A sea otter floating on its back

Sea otter

Sea otters are one of the largest otter species. Rarely coming ashore, sea otters spend most of their time in the kelp forests off the west coast of America, Alaska and Russia. To keep warm they have the densest fur of all mammals but no insulating body fat. When resting or sleeping sea otters float on their backs wrapped in kelp and often holding paws with another individual so they don't drift apart. Stones are used as tools for dislodging and cracking open molluscs.

Did you know?
Sea otters play an important role in protecting kelp forests from grazing sea urchins.

Scientific name: Enhydra lutris

Rank: Species

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The Sea otter can be found in a number of locations including: North America, Russia. Find out more about these places and what else lives there.


The following habitats are found across the Sea otter distribution range. Find out more about these environments, what it takes to live there and what else inhabits them.


Discover what these behaviours are and how different plants and animals use them.

Additional data source: Animal Diversity Web

Conservation Status


  1. EX - Extinct
  2. EW
  3. CR - Threatened
  4. EN - Threatened
  5. VU - Threatened
  6. NT
  7. LC - Least concern

Population trend: Stable

Year assessed: 2008

Classified by: IUCN 3.1

Sea otters up close

a otters are the smallest marine mammals and also one of the most endearing to humans. Their thick fur makes them look like plush toys, but was almost their downfall during the mid 1700s and 1800s when fur hunting sent their populations spiralling downwards. Their numbers are recovering, but even though the fur hunters have gone, they now live under the constant threat of oil spills.


Unusually for a carnivore, sea otters have large, rounded back teeth. The reason for this is their diet: shellfish. Their teeth are ideal for crushing sea urchins, abalones and mussels.

Sea otters swim down underwater, kicking their strong, webbed back feet to stay near the sea bottom. They then use their whiskers to feel about on the sea bed and dig up buried shell fish with their front paws.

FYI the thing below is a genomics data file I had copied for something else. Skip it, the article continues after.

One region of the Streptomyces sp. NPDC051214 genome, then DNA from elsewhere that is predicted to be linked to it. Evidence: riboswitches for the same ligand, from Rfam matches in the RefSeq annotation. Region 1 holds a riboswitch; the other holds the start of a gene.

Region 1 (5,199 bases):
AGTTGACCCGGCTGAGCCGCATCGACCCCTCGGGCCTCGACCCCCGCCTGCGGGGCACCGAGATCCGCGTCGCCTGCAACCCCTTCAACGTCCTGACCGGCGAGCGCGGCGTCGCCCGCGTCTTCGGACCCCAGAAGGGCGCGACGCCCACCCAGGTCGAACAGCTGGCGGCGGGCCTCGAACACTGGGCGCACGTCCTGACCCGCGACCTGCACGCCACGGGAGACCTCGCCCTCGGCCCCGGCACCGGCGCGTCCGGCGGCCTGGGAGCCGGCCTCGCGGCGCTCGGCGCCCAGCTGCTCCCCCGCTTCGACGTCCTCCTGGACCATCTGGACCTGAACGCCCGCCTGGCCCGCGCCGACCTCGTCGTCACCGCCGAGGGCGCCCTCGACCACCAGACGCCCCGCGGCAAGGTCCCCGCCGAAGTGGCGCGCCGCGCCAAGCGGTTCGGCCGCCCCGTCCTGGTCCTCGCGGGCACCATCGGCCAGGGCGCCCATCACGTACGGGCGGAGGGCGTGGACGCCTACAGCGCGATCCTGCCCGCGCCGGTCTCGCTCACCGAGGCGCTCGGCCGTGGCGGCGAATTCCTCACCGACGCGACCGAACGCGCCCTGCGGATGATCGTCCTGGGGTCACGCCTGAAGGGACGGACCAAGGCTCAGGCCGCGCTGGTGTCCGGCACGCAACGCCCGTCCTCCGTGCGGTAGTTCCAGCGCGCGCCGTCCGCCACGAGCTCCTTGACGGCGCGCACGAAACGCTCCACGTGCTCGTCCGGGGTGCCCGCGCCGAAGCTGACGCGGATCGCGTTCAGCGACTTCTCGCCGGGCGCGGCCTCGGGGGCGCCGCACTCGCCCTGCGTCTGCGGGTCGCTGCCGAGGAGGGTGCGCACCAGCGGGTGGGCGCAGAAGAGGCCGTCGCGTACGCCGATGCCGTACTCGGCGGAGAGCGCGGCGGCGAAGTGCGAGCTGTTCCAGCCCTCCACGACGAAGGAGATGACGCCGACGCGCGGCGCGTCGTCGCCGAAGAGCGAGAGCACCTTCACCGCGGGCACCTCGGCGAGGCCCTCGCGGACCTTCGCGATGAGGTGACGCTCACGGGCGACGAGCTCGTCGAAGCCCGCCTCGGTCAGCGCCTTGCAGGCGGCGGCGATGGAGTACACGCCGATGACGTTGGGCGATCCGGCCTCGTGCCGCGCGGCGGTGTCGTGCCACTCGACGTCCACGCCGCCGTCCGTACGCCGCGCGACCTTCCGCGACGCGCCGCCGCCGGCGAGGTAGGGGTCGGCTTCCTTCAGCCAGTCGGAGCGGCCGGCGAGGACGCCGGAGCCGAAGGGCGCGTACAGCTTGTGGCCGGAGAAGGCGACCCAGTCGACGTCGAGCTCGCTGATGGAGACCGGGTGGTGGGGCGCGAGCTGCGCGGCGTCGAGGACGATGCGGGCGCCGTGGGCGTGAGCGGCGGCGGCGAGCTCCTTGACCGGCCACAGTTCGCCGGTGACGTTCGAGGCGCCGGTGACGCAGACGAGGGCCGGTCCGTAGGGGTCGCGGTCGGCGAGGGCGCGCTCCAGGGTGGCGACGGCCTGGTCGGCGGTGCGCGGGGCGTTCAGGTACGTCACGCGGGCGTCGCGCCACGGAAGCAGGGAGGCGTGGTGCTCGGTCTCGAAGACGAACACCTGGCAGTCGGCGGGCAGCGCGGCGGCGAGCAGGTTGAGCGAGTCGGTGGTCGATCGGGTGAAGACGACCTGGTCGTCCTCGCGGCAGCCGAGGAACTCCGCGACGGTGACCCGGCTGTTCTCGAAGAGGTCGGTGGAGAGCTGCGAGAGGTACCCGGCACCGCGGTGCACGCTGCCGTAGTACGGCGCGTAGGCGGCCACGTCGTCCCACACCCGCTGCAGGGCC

Each dive lasts only 30-60 seconds, so they may need to make several repeat visits before they manage to return to the surface with prey. Once they do, however, they have an intriguing technique for opening the shell.


Sea otters are the only fully marine species of otter, and there are three distinct subspecies that spend their entire lives in the seas around California, Alaska or Russia. They are found in coastal waters where the sea is shallow enough for them to dive for prey. Sea otters are also often found in kelp forests because food is abundant and they use the kelp as protection from predators.

Social behaviour

While sea otters are not social animals, they are often seen in large groups called 'rafts'. In Alaskan waters these rafts can number several hundred animals, whereas in California rafts tend to be much smaller.

Congregating in this way may offer sea otters some protection against attack from sharks or killer whales, through safety in numbers. Male and females live apart for most of the year on different areas of the coast, meeting only for mating and separating immediately afterwards.

Interesting feature

Sea otters are one of only a few mammals known to use tools. They use stones to help them get abalones and mussels free from rocks and then to open them.

BBC News about Sea otter

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